I came back to Canada singing the praises of this Elvis Costello guy, among others. At some point that fall, I noticed that it had been released over here on Columbia and I picked it up asap. While lumped in with the punk crowd, his more palatable style of music made North American chart inroads that the Sex Pistols couldn’t as Never Mind the Bollocks barely dented the Top 100 on this side of the pond (Bollocks later went platinum here as well as in many countries around the world, including the US, as an ongoing steady seller). After seeing what was happening in England, I really thought that punk was going to explode here too. Whoopsy daisy on that prediction.
And then there was the infamous SNL performance from December 1977, when he stood in for the Sex Pistols who couldn’t get work visas in time for the show. Elvis famously cut short “Less Than Zero,” charging into the anti-commercial radio diatribe, “Radio Radio,” that he had explicitly been told not to play. Lorne Michaels vowed never to have him back but years later they kissed and made up and Elvis has returned to SNL many times.
During a wonderfully hot, sunny May of 1978—the same month of the Seger steambath—Costello’s second album and his first with backing band the Attractions, This Year’s Model, was released in North America to an even more enthusiastic reception than its predecessor. I bought it the week of its release and it immediately took up semi-residence on my turntable. Ironically, it got into an elbowing contest on my home platter with the North American debut album by This Year’s Model’s producer Nick Lowe and his Pure Pop For Now People (Jesus of Cool in the UK, with a different songlist).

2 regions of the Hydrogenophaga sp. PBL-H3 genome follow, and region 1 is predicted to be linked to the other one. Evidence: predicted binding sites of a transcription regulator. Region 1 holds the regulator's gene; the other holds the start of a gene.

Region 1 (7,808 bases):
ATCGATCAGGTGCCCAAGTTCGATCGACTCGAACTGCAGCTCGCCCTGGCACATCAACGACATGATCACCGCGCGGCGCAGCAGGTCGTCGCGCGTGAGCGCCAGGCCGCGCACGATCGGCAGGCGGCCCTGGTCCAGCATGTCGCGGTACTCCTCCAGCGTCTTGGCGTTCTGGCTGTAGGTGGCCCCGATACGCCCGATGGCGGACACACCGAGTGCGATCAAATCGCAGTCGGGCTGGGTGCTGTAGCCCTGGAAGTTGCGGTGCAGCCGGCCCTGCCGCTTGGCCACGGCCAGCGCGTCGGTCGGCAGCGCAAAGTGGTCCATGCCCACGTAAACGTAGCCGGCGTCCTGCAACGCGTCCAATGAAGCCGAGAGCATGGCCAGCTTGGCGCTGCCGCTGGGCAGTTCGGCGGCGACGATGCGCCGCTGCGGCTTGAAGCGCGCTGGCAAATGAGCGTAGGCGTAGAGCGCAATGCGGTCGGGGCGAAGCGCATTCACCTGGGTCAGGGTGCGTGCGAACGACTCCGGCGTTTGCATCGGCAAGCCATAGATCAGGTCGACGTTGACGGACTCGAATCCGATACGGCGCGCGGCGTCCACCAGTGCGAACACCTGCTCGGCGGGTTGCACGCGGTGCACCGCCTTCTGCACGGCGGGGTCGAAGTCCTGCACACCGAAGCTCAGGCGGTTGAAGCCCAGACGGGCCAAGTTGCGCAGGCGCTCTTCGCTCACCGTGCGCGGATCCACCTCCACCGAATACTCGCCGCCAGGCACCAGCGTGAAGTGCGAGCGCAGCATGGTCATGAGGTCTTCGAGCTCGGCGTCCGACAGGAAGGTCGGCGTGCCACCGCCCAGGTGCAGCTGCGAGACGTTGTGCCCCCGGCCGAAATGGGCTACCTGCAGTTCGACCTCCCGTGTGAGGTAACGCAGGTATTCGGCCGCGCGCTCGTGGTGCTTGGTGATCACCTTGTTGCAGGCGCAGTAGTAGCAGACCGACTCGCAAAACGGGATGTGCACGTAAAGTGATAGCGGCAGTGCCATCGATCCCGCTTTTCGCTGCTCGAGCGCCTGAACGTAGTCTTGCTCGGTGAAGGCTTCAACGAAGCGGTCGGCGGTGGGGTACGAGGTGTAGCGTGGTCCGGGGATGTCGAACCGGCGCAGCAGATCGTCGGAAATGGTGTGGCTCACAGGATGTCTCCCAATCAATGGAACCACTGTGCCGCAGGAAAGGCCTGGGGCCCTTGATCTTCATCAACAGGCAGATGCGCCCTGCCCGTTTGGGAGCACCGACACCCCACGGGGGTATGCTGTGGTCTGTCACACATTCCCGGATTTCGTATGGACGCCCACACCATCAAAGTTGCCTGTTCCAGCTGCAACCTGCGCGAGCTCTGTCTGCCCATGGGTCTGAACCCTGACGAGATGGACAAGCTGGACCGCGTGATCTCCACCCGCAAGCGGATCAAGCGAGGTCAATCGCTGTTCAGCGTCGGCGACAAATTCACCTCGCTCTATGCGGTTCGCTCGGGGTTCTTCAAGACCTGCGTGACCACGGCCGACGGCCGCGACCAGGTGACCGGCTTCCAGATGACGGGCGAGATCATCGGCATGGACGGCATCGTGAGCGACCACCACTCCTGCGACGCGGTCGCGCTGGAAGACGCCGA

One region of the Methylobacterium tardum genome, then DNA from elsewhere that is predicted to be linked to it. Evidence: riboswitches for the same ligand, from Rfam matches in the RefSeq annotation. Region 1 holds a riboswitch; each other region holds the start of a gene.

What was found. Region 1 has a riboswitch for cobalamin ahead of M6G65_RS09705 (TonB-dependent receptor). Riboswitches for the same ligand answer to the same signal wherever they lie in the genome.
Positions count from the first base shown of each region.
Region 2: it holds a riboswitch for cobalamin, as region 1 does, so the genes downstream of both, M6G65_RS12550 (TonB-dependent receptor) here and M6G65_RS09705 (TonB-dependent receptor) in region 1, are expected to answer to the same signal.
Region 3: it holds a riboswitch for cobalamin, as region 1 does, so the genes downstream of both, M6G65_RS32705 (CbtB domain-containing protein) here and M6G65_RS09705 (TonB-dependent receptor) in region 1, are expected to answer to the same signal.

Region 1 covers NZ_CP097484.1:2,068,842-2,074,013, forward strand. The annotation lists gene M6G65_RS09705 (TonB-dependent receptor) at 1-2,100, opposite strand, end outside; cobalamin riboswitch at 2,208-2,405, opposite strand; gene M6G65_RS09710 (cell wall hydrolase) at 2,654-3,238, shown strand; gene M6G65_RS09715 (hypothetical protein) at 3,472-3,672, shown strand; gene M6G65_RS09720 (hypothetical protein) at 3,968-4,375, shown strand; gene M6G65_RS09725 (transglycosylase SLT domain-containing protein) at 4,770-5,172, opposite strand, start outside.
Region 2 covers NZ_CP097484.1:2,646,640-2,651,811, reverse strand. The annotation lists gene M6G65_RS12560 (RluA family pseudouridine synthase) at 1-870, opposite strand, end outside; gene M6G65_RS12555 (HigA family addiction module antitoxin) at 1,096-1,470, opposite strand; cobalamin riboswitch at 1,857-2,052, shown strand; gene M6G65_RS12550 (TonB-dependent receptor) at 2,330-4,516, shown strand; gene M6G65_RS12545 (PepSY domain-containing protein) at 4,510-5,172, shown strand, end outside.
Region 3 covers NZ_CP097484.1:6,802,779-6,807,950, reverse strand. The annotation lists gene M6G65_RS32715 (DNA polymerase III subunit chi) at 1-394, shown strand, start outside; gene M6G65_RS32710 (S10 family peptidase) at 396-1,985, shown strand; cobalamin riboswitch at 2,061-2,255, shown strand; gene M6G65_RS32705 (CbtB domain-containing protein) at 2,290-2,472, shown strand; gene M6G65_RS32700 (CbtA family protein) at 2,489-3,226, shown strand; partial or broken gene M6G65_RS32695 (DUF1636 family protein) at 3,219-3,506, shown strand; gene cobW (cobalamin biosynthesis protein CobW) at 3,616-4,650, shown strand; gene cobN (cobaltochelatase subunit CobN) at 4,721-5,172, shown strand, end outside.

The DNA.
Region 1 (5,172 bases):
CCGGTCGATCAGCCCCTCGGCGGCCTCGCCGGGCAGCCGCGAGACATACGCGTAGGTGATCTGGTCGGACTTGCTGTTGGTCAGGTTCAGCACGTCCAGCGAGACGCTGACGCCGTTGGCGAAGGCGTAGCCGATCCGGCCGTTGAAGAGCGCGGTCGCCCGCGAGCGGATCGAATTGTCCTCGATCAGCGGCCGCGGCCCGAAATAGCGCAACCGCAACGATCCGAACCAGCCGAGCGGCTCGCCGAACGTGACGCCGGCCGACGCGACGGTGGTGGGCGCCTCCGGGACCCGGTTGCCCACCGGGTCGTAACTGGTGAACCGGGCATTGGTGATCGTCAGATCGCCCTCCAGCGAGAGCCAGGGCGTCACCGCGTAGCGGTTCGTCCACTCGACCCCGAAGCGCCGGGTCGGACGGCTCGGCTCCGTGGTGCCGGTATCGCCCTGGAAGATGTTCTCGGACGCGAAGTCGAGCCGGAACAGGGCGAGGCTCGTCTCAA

It wasn’t until I was at a record show many years later that I found out my early issue copy of This Year’s Model was a collector’s item, owing to this clever limited edition labeling, replacing Columbia with Costello. (Scans and photos by VA)